Forty-two inches used to be plasma's limit, but accelerating technology has seen screens grow in both size and stature -- LG has even introduced a 60-inch version of this model.
Nothing comes closer to a cinematic experience than a super-size screen, but you'll need enough room to accommodate it. Sit too close and image quality rapidly deteriorates but, given space, the 50PY2R is capable of exceptional performance, especially from high-definition sources.
The specification is slighted by the absence of a digital TV tuner, and connectivity could be improved, but some seriously advanced picture-processing systems and innovative features such as memory card support are impressive. For the size, the price isn't out of reach either.
Make no mistake -- 50 inches of screen space is enormous. It's so big that anyone seeing this TV for the first time may well find their jaw drops to the floor. Make sure your living room has enough space or you'll be left feeling overwhelmed -- you'll need at least 4m distance between you and the screen.
Rather than disguise its oversized dimensions with an understated design, LG flaunts it in your face. The glossed black screen frame is supported by an imposing surround carrying a pair of integrated speakers, which swells the size even further. It's incredibly heavy, too, so hanging options will need a strong wall -- although the screen does arrive with an elliptical swivel stand.
Primary controls are kept out of sight at the side of the screen, where you'll also find a pair of 'X-Studio' memory card slots. There's support for nine different memory card formats, which allow the screen to access information from a variety of digital devices -- you can listen to MP3 files, view images from a digital camera and access details from a PDA. At the opposite side is a selection of standard AV inputs that grant easy access to devices like games consoles, which won't necessarily always be connected.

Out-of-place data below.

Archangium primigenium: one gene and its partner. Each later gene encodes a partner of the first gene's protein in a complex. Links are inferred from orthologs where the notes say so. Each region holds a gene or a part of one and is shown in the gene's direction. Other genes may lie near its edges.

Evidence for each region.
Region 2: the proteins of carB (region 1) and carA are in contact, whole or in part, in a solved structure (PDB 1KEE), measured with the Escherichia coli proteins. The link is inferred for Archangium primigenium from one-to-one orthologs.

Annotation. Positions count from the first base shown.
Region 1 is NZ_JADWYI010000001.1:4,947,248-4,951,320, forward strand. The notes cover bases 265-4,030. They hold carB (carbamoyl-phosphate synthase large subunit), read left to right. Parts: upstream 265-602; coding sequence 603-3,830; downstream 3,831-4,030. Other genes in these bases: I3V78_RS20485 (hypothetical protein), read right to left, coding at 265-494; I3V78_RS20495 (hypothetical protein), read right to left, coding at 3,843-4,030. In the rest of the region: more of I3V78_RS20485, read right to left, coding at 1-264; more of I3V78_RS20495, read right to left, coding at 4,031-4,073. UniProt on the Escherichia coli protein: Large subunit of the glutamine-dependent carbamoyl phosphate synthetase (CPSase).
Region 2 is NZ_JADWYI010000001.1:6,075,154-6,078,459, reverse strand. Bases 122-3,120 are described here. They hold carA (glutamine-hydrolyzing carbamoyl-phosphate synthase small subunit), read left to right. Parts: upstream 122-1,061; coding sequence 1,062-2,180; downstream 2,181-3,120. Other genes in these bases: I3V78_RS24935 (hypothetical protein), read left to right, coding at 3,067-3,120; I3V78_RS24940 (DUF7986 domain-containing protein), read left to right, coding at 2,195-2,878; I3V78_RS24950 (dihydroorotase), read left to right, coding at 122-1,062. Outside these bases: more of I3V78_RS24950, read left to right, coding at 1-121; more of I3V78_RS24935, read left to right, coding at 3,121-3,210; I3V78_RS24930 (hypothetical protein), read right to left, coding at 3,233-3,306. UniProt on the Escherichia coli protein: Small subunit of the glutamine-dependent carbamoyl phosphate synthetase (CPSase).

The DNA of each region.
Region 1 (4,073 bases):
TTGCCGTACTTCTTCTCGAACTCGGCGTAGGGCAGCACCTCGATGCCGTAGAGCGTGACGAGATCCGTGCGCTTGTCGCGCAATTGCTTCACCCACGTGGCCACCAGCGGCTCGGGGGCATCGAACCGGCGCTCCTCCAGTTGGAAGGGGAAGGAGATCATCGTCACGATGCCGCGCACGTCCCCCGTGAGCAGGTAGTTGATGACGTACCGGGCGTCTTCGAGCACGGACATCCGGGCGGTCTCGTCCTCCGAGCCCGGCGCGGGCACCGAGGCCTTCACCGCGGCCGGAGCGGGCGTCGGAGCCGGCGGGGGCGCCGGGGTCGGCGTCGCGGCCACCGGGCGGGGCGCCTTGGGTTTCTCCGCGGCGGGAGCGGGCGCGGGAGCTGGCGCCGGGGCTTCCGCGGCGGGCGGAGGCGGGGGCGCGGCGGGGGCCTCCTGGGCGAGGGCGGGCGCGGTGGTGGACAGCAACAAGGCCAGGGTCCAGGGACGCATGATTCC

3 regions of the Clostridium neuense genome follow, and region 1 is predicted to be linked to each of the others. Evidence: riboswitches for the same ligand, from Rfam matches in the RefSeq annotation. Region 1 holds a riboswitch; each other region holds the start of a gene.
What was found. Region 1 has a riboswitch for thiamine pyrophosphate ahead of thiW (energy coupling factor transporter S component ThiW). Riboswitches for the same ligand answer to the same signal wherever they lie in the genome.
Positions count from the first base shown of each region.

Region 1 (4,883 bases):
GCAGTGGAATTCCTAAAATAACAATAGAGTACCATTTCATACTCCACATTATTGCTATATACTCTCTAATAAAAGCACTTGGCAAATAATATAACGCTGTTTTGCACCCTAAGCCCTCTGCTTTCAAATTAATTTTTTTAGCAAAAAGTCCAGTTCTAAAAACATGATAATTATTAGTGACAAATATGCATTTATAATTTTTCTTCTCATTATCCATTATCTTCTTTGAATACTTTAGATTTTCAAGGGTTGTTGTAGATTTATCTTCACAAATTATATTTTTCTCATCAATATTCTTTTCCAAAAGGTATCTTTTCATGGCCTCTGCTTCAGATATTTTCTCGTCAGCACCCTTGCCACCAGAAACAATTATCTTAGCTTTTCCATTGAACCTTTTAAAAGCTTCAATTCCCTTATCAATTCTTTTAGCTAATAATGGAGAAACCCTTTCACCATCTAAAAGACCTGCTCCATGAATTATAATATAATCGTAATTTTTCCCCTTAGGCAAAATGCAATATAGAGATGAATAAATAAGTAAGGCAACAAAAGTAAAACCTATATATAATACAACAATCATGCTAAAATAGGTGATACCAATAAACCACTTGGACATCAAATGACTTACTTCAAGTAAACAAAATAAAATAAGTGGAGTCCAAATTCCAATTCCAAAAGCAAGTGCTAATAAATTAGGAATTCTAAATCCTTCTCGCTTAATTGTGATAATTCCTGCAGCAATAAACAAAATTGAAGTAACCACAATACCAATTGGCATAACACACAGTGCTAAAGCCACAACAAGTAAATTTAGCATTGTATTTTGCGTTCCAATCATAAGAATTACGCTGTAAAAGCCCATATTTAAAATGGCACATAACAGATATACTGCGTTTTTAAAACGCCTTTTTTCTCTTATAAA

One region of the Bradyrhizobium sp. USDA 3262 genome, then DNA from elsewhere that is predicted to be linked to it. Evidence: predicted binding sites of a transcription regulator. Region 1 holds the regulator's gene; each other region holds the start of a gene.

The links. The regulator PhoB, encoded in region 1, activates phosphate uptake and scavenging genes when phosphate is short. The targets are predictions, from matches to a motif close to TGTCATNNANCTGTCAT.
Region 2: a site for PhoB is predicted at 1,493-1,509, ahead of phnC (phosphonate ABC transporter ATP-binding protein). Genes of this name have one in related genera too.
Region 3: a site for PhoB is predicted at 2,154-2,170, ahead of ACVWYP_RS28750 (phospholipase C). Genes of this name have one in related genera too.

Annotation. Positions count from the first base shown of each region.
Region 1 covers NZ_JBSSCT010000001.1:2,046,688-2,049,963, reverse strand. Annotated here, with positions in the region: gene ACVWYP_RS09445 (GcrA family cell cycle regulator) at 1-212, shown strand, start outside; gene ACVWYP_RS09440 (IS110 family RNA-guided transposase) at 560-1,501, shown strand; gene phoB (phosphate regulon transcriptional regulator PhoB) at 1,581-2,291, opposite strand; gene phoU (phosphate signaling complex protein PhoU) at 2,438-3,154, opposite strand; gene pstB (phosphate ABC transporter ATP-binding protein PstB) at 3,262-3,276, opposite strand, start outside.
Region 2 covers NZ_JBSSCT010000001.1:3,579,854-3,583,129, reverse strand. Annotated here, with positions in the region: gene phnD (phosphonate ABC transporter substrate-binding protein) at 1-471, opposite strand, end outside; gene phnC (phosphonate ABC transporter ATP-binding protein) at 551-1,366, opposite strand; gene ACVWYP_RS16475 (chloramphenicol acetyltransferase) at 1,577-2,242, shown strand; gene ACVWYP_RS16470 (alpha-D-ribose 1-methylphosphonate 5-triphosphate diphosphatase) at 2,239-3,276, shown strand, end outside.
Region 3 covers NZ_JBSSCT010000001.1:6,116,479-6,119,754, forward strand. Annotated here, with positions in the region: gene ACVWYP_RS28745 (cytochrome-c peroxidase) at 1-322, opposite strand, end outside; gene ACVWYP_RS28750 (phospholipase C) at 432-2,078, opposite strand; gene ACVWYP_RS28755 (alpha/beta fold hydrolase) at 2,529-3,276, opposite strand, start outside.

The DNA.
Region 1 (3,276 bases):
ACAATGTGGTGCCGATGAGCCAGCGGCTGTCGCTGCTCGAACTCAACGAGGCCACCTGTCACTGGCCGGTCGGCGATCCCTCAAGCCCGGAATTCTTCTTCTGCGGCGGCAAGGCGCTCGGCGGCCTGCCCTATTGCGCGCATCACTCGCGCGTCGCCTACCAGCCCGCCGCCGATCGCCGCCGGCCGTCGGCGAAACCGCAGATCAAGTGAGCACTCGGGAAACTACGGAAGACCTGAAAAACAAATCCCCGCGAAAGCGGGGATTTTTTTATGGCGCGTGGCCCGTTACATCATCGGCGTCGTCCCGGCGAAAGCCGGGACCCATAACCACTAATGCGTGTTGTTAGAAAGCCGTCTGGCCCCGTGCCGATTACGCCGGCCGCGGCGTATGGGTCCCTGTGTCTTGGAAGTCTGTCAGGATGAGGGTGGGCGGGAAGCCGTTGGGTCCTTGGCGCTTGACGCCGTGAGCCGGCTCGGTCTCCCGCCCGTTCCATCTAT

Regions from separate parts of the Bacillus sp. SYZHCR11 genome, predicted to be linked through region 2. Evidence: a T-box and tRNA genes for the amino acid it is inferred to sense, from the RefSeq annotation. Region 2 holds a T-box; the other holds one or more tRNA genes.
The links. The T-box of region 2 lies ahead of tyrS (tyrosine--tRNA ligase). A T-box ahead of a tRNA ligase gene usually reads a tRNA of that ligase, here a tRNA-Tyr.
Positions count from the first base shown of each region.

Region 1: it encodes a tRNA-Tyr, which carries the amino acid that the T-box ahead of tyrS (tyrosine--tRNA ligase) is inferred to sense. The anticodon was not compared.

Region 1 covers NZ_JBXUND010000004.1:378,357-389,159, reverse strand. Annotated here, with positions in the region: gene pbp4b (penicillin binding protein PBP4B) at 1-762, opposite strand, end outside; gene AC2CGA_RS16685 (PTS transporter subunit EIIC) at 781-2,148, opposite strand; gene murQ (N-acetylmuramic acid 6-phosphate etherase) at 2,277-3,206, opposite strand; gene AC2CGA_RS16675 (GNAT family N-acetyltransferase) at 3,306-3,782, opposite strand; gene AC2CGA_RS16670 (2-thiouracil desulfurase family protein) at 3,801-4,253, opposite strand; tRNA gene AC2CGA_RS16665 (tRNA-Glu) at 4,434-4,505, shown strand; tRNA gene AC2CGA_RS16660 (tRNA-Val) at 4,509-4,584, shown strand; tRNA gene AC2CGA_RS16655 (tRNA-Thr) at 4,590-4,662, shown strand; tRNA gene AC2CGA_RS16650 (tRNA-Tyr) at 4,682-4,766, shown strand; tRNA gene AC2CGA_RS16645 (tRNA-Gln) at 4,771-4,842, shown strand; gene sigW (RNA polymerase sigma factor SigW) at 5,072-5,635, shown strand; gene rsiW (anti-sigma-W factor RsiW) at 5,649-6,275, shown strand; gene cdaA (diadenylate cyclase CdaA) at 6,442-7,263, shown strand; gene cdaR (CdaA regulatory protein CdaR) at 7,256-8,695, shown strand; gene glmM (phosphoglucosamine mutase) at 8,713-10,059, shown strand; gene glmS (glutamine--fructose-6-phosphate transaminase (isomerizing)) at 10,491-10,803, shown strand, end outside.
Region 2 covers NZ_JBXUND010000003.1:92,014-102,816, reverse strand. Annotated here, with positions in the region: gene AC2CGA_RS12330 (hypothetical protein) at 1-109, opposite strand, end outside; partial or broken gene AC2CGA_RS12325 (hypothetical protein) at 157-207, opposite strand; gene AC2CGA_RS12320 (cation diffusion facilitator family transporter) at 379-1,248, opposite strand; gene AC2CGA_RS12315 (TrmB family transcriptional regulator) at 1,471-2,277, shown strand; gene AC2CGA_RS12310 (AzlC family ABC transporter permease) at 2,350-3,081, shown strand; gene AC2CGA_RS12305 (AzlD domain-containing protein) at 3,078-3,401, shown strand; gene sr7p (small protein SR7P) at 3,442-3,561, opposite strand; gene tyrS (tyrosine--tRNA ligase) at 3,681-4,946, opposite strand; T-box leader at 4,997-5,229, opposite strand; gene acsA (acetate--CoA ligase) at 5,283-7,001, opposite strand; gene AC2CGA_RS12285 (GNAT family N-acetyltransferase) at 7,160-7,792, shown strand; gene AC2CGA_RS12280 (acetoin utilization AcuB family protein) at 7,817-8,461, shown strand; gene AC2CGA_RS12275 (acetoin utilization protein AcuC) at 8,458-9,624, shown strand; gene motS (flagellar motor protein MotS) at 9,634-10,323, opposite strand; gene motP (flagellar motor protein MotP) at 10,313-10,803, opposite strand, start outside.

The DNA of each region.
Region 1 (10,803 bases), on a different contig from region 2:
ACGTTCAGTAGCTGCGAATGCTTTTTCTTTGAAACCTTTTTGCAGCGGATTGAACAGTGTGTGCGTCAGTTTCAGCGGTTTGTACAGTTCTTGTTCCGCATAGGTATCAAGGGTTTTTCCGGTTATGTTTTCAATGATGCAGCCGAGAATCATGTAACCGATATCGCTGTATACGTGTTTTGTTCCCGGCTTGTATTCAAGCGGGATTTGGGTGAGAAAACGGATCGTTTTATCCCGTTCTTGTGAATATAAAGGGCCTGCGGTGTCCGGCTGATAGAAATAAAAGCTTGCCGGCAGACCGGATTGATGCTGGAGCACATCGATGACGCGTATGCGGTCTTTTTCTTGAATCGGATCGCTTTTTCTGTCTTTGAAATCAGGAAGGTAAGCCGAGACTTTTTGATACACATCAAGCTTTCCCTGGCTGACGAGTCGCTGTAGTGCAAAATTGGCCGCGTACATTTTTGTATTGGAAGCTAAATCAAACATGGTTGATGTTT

For a large screen that'll undoubtedly form the centrepiece of your home cinema system, we hoped to find more extensive connections at the rear. With the number of high-definition devices rising, a single HDMI input is somewhat miserly -- especially if you want to watch high-definition TV and play upscaled DVD films.
Only one of the three Scart terminals is RGB-enabled for the highest quality performance. This is almost shameful as without an integrated digital tuner you'll eventually want to connect a separate Freeview box, and image quality will suffer if you're already using the RGB Scart for a DVD player. Alternatively, there are component video inputs capable of supporting progressive scan if you have a compatible player or recorder. Otherwise, there are only a VGA PC input with audio and a few standard phono connections -- no digital audio output.
The accompanying small, grey remote bears absolutely no resemblance to the screen at all. Quite how you scroll through the menu system using the central cursor without inadvertently changing channel is a mystery.
The screen is HD Ready and will accept both 720p and, albeit slightly downscaled, 1080i high-definition formats used by Sky's HDTV receivers and the latest current and next-generation DVD players or games consoles. If you do want to watch 1080i images in their entirety, or use the future 1080p format, you'll need a screen with a higher resolution, but they are still rare and incredibly expensive.